Information Technology and Telecommunications
The Board conducted a review of its accessibility criteria for electronic and information technology and telecommunications products through an advisory committee it chartered. Comprised of a cross-section of stakeholders, the Telecommunications and Electronic and Information Technology Advisory Committee includes representatives from industry, disability groups, standard-setting bodies in the U.S. and abroad, government agencies, and others. The Committee met regularly throughout the year to craft recommendations on how the Board’s standards for electronic and information technologies should be updated. Issued under section 508 of the Rehabilitation Act, these standards apply to technologies procured by the Federal government. The Committee’s report also will address updates to Board guidelines for telecommunications products covered by section 255 of the Telecommunications Act.
Committee members met regularly throughout the year and continued deliberations by teleconference.
The Committee’s recommendations will address coverage of products and technologies, including new or convergent types, solutions to identified access barriers, the content of new or revised specifications and criteria, and their harmonization with comparable international efforts in this area. The Committee is slated to submit its report to the Board in April 2008. The Board will follow-up with proposed revisions to the standards and guidelines based on the committee’s recommendations.
The Board also initiated a review of its ADA guidelines for transportation vehicles which cover access to buses, vans, rail cars, and other modes of public transportation. In laying the groundwork for this update, the Board held an industry roundtable to identify key issues to address. Discussion focused on trends and innovations in the design of buses and boarding devices and the growing diversity of mobility aids now on the market. Based on this input, the Board prepared updates to specifications for buses and vans and released a draft for public comment. The Board also posed questions to the public on existing specifications, such as minimum space requirements for wheelchairs. Vehicle manufacturers, transit operators, trade associations, consumers, and disability groups, among others provided feedback to the Board. By the close of the comment period, the Board received approximately 80 comments. The Board will also update specifications for rail cars and other vehicles covered by the guidelines.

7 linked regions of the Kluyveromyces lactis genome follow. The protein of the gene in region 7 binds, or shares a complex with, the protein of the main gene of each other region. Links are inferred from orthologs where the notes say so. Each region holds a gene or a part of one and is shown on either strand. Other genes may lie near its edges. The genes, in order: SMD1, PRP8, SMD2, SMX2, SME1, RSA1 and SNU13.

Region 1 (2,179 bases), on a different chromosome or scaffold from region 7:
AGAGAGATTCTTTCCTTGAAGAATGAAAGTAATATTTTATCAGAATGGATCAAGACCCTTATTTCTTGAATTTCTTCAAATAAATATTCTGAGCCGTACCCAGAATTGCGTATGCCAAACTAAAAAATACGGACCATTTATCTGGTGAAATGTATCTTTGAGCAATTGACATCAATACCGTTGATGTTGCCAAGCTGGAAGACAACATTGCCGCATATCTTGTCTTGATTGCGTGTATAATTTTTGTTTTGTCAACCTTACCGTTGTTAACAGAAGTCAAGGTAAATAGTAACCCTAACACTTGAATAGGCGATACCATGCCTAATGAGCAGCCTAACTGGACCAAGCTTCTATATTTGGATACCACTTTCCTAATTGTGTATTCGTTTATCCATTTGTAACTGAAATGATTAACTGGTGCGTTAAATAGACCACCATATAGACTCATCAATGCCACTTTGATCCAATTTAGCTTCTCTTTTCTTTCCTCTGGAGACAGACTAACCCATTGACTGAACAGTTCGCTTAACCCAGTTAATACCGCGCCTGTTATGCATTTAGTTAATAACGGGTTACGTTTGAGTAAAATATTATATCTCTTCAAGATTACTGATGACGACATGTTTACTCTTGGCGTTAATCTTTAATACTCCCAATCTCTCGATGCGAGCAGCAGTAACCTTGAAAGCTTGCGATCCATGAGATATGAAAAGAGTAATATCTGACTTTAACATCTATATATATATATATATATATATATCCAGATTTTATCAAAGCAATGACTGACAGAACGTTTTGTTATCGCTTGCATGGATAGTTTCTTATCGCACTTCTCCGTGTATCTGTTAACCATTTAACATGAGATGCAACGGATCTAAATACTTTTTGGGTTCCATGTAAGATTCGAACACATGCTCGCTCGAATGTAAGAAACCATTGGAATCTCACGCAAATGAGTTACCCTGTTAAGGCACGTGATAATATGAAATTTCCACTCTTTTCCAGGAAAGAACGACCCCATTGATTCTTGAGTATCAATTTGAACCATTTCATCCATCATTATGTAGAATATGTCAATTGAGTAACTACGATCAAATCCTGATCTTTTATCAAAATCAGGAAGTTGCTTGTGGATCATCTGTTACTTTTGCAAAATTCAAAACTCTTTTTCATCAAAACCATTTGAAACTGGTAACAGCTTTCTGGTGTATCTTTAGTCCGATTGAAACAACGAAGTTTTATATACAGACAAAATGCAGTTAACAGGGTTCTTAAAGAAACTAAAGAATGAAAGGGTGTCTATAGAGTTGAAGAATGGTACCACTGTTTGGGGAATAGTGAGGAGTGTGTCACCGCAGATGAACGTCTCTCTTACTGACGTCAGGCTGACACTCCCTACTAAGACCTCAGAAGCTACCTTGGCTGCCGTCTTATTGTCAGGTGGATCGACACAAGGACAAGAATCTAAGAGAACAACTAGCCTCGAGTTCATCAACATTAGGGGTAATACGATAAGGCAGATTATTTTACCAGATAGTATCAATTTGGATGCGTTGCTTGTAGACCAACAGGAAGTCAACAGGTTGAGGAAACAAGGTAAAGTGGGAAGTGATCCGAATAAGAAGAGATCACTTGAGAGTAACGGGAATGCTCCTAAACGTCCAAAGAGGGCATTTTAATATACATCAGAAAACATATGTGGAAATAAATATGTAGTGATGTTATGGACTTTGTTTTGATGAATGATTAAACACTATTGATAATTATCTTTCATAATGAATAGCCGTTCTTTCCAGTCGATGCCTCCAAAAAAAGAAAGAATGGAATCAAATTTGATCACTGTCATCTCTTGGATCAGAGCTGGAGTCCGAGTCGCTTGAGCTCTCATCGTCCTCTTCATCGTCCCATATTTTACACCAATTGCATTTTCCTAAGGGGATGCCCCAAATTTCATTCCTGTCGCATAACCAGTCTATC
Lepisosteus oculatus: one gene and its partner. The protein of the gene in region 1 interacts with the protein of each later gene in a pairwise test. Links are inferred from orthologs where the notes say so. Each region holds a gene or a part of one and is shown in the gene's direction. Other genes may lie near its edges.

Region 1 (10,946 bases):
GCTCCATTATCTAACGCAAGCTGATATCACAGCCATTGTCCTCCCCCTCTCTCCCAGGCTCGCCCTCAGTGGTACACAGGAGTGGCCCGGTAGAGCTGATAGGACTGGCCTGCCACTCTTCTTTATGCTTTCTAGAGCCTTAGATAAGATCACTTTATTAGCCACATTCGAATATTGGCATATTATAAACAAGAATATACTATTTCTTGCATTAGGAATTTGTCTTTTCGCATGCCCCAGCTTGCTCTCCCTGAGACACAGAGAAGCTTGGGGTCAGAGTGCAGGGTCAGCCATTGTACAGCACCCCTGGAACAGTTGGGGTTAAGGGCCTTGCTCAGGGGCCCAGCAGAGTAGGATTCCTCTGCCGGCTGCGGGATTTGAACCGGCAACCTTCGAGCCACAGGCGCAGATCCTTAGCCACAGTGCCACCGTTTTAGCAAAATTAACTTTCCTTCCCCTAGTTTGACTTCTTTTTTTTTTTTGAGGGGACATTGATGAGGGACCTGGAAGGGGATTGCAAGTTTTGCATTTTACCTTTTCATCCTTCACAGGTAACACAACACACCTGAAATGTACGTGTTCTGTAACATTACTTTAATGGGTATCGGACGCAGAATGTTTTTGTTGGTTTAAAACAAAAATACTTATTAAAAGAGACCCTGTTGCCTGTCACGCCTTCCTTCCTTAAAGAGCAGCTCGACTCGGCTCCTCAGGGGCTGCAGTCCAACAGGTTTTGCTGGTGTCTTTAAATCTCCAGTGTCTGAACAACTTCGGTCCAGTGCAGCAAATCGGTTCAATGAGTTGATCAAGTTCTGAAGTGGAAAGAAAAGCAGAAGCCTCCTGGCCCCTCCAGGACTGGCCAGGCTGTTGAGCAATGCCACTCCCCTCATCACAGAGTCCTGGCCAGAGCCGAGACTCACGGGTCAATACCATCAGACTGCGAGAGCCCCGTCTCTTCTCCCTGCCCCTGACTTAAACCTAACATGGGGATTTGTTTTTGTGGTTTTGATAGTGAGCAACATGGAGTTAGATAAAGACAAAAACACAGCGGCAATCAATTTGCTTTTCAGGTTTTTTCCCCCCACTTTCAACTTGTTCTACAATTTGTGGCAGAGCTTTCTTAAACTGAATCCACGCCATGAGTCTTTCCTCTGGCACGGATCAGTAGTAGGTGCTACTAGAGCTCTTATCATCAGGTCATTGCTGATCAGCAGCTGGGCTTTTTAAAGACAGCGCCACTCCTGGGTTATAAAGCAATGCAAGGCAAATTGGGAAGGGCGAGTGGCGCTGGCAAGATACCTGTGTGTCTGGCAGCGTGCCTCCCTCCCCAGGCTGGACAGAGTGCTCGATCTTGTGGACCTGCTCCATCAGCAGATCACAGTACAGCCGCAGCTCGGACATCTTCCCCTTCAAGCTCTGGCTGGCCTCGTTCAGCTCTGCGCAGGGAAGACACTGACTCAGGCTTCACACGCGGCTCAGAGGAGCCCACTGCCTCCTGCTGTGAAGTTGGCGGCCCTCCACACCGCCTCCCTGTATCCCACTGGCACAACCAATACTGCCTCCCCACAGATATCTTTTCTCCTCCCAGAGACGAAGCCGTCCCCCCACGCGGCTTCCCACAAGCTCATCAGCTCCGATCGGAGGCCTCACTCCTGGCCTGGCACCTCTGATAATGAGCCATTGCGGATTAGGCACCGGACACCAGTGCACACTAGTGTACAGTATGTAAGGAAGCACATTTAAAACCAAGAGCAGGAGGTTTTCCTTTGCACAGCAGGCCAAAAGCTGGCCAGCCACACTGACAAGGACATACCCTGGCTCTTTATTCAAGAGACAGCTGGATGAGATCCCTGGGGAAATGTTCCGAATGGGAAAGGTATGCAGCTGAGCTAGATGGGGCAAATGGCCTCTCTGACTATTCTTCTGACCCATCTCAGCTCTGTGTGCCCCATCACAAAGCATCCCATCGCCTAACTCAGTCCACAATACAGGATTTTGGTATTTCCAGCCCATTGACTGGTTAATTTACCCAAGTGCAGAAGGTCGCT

Work also continued on new guidelines for passenger vessels last year. These guidelines will provide access criteria for different types of vessels, including cruise and gaming ships, ferries, and excursion boats. Previously, the Board made two drafts of the guidelines available for public comment. Based on the input it received, the Board identified and examined key issues. In 2007, the Board organized an advisory committee to explore issues related to accessible alarm systems aboard vessels. The Passenger Vessel Emergency Alarms Advisory Committee, which includes representatives from disability organizations, the vessel and cruise ship industry, and codes and trade groups, will prepare recommendations on specifications for emergency warning systems that take into account design considerations unique to various types of vessels. The Committee is due to complete it work in 2008. The Board will officially propose a revised version of the guidelines that incorporates the Committee’s recommendations.